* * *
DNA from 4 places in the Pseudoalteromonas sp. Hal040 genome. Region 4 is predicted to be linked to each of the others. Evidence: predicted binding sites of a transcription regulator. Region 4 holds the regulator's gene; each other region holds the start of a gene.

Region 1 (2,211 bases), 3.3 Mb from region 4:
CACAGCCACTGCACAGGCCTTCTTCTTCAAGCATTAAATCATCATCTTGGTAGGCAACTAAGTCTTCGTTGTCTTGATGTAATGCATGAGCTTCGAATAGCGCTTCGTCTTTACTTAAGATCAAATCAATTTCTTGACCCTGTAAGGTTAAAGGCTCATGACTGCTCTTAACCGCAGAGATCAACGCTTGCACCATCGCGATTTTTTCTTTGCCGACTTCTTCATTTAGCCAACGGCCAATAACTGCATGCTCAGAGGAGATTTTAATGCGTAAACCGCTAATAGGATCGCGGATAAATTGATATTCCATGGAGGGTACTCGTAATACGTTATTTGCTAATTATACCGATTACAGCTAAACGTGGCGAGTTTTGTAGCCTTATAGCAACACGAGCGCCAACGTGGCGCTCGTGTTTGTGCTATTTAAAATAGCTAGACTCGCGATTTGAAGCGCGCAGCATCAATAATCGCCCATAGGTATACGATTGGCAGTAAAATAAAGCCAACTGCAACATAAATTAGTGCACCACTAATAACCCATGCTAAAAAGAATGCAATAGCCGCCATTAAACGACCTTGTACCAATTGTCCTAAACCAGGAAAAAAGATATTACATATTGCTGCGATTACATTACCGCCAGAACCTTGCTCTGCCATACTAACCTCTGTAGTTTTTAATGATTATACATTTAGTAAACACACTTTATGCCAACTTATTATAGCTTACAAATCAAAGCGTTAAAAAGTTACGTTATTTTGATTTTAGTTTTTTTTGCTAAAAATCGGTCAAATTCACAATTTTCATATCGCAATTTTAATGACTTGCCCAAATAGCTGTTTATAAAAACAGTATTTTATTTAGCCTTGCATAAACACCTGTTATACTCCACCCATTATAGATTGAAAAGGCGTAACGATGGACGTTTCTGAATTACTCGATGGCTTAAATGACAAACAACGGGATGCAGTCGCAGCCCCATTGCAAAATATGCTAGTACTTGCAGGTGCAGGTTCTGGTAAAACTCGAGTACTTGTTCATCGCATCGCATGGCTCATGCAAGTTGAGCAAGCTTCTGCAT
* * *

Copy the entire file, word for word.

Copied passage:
DNA from 4 places in the Pseudoalteromonas sp. Hal040 genome. Region 4 is predicted to be linked to each of the others. Evidence: predicted binding sites of a transcription regulator. Region 4 holds the regulator's gene; each other region holds the start of a gene.

Region 1 (2,211 bases), 3.3 Mb from region 4:
CACAGCCACTGCACAGGCCTTCTTCTTCAAGCATTAAATCATCATCTTGGTAGGCAACTAAGTCTTCGTTGTCTTGATGTAATGCATGAGCTTCGAATAGCGCTTCGTCTTTACTTAAGATCAAATCAATTTCTTGACCCTGTAAGGTTAAAGGCTCATGACTGCTCTTAACCGCAGAGATCAACGCTTGCACCATCGCGATTTTTTCTTTGCCGACTTCTTCATTTAGCCAACGGCCAATAACTGCATGCTCAGAGGAGATTTTAATGCGTAAACCGCTAATAGGATCGCGGATAAATTGATATTCCATGGAGGGTACTCGTAATACGTTATTTGCTAATTATACCGATTACAGCTAAACGTGGCGAGTTTTGTAGCCTTATAGCAACACGAGCGCCAACGTGGCGCTCGTGTTTGTGCTATTTAAAATAGCTAGACTCGCGATTTGAAGCGCGCAGCATCAATAATCGCCCATAGGTATACGATTGGCAGTAAAATAAAGCCAACTGCAACATAAATTAGTGCACCACTAATAACCCATGCTAAAAAGAATGCAATAGCCGCCATTAAACGACCTTGTACCAATTGTCCTAAACCAGGAAAAAAGATATTACATATTGCTGCGATTACATTACCGCCAGAACCTTGCTCTGCCATACTAACCTCTGTAGTTTTTAATGATTATACATTTAGTAAACACACTTTATGCCAACTTATTATAGCTTACAAATCAAAGCGTTAAAAAGTTACGTTATTTTGATTTTAGTTTTTTTTGCTAAAAATCGGTCAAATTCACAATTTTCATATCGCAATTTTAATGACTTGCCCAAATAGCTGTTTATAAAAACAGTATTTTATTTAGCCTTGCATAAACACCTGTTATACTCCACCCATTATAGATTGAAAAGGCGTAACGATGGACGTTTCTGAATTACTCGATGGCTTAAATGACAAACAACGGGATGCAGTCGCAGCCCCATTGCAAAATATGCTAGTACTTGCAGGTGCAGGTTCTGGTAAAACTCGAGTACTTGTTCATCGCATCGCATGGCTCATGCAAGTTGAGCAAGCTTCTGCAT